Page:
Greg Oden has no plans to play in the NBA during 2012-13 season, and it’s an absolute shame what has become of his once promising career. However, this doesn’t mean the center is hanging it up for good.
In an interview with Grantland columnist (and former Ohio State Buckeyes teammate) Mark Titus, the No. 1 overall pick in the 2007 draft opened up about his future in basketball.
Over the course of Titus’ piece, Oden mentions that he does not mind being an enigma. He also reveals very personal tidbits of information like how Portland was not good for him as a young African American with lots of money, and how the death of a close friend after the draft contributed to self-destructive habits including drinking.
One of the few things we already knew about Oden prior to this interview is that nothing has been more detrimental to his career than injuries.
Titus inquired about how Oden attempts to make a come back to the NBA after being cut by the Trail Blazers.
Here is his summary:
Right now, his plan is to take off the entire 2012-13 season, move back to Columbus, take all the time he needs to rehab his knee back to full strength, and continue working toward the degree that he abandoned after one year at Ohio State. Once he feels ready, he plans to sign with an NBA team in 2013 and (hopefully) string together a few years of injury-free basketball.
This may actually be what the beleaguered big man needs most. His chronic injury problems have been thrust into the limelight every season in which he's sat on a bench in street clothes with crutches near him.
Privacy and rest may be the best way for the young man to rehabilitate his body and mind.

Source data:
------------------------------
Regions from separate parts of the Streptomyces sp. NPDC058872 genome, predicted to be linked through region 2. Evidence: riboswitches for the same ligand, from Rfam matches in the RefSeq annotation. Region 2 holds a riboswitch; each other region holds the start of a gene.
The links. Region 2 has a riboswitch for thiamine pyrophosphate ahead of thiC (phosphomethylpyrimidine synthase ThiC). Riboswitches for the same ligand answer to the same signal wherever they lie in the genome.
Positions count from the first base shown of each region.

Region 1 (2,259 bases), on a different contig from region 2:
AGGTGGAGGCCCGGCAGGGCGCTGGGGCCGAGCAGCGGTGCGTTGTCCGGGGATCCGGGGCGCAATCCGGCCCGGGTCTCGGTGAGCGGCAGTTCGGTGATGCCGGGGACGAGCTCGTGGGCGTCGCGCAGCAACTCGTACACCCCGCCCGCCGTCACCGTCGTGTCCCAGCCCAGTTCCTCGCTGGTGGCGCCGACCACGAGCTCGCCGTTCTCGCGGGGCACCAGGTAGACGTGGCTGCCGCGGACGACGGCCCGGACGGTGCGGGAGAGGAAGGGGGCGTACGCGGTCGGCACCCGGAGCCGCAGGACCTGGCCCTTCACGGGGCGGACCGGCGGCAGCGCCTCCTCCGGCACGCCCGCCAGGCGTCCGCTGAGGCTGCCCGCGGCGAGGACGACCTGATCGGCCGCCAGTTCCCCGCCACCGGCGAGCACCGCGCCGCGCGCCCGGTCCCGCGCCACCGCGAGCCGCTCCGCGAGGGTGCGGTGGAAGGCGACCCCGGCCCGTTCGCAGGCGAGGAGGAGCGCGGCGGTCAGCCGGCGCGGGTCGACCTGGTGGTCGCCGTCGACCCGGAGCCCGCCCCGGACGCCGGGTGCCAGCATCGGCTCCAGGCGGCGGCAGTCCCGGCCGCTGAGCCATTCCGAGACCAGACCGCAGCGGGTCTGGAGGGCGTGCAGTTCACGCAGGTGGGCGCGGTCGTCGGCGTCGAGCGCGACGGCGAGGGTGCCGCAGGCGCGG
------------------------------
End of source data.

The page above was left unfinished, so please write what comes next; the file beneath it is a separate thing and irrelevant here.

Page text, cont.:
When Oden was pressed on what he would do if doctors told him he could never play again, he did not sound too concerned:
I'd just have to accept it. I'm at peace with everything. I want more than anything to be able to play again. But if I can't, I'll still have a decent life. Getting cut (by Portland) kind of put everything into perspective. There's more to life than basketball, and at some point it's going to end anyway. I'm going to do what I can to get back on the court, but if it doesn't work out, I'll find something else to do and have a normal life.
It’s good to know that Oden has come to grips with his life and understands that risking his quality of life to play a few basketball games isn’t worth it. He’s made plenty of money over his admittedly disappointing “career,” and he should be grateful for what the game has given him.
Teams should still be interested in Oden when he is fully rehabilitated. If he is fully cleared by doctors and feels ready to come back to the NBA, he will find a home sometime in the summer of 2013.